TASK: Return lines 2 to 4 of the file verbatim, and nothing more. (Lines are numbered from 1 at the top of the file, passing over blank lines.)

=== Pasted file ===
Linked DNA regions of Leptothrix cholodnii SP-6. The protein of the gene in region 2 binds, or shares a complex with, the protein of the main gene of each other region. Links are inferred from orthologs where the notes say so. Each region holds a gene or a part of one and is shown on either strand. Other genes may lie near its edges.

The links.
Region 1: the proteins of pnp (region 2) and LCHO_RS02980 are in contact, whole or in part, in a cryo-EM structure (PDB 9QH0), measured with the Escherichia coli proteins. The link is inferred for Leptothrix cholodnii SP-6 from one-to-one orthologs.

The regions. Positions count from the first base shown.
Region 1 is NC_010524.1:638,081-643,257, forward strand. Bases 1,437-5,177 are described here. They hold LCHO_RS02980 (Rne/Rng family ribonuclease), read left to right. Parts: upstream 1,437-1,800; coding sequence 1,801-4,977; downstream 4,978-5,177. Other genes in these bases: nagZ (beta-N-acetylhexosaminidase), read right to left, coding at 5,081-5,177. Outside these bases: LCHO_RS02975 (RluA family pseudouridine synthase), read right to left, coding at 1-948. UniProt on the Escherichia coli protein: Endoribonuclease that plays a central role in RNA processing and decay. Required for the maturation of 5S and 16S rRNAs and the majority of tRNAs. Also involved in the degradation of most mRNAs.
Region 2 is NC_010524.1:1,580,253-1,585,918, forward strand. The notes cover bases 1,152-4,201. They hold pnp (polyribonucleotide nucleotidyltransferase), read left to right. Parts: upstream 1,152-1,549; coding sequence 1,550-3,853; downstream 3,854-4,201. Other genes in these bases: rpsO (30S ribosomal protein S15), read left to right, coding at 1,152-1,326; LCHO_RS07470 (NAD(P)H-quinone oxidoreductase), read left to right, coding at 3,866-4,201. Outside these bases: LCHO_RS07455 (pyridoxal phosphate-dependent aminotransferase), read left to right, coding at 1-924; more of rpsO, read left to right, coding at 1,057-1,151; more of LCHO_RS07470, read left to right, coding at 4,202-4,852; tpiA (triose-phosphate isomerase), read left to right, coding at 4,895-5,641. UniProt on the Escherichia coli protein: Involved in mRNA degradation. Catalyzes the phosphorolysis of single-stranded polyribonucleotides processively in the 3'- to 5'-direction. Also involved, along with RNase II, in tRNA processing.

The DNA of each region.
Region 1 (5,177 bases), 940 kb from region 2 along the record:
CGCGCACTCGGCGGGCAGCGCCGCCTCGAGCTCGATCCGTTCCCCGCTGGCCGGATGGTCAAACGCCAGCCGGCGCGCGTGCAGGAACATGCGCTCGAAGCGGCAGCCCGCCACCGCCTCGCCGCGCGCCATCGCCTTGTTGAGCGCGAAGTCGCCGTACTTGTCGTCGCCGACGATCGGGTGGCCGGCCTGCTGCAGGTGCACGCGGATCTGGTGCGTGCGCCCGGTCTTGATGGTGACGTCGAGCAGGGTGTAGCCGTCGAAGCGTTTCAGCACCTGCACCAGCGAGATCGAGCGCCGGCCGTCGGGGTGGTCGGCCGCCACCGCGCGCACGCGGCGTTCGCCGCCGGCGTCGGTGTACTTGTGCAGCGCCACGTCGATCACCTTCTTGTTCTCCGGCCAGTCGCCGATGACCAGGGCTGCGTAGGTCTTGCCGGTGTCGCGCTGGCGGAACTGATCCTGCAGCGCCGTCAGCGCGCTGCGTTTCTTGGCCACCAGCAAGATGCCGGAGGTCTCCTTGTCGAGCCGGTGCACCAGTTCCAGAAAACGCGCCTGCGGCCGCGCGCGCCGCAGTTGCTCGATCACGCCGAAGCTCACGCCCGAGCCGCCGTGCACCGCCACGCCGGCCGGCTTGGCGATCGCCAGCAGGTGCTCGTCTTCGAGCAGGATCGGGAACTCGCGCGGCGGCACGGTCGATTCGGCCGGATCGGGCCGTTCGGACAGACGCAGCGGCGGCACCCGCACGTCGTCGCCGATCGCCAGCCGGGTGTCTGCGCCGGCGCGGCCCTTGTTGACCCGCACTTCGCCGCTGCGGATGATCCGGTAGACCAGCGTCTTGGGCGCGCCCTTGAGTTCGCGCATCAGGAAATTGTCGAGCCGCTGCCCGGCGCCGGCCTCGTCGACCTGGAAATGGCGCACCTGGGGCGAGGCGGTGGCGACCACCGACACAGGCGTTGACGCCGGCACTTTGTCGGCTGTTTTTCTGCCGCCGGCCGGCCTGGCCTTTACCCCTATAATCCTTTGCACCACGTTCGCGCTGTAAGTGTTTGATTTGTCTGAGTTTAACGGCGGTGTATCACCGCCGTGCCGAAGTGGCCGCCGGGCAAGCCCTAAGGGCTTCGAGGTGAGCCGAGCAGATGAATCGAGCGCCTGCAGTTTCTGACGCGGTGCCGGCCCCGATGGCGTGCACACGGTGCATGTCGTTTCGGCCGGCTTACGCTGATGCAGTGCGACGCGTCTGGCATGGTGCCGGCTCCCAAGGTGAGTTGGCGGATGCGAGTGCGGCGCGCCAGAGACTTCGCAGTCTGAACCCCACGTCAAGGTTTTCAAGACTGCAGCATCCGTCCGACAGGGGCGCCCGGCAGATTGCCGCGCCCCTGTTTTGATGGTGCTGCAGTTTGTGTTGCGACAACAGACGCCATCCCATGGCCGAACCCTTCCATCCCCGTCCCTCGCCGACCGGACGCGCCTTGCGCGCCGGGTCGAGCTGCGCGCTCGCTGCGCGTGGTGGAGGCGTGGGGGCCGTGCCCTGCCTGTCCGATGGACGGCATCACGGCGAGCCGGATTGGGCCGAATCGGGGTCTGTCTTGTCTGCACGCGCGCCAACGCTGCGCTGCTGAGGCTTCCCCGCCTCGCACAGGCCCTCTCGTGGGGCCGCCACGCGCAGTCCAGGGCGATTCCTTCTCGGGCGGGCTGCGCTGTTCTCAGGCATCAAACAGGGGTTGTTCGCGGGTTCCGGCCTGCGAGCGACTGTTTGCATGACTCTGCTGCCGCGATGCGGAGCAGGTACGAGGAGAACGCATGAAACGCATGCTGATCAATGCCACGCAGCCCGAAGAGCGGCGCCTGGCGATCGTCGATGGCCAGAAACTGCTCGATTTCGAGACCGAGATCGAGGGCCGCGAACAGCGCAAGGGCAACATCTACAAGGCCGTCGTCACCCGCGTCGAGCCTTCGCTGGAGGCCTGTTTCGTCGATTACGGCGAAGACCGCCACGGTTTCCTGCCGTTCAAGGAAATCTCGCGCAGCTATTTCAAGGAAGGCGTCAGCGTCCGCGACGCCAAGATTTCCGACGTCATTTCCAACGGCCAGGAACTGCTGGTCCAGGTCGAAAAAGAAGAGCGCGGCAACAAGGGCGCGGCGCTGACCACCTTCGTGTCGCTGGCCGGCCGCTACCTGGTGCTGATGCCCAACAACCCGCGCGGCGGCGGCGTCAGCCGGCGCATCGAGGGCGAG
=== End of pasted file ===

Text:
The links.
Region 1: the proteins of pnp (region 2) and LCHO_RS02980 are in contact, whole or in part, in a cryo-EM structure (PDB 9QH0), measured with the Escherichia coli proteins. The link is inferred for Leptothrix cholodnii SP-6 from one-to-one orthologs.

The regions. Positions count from the first base shown.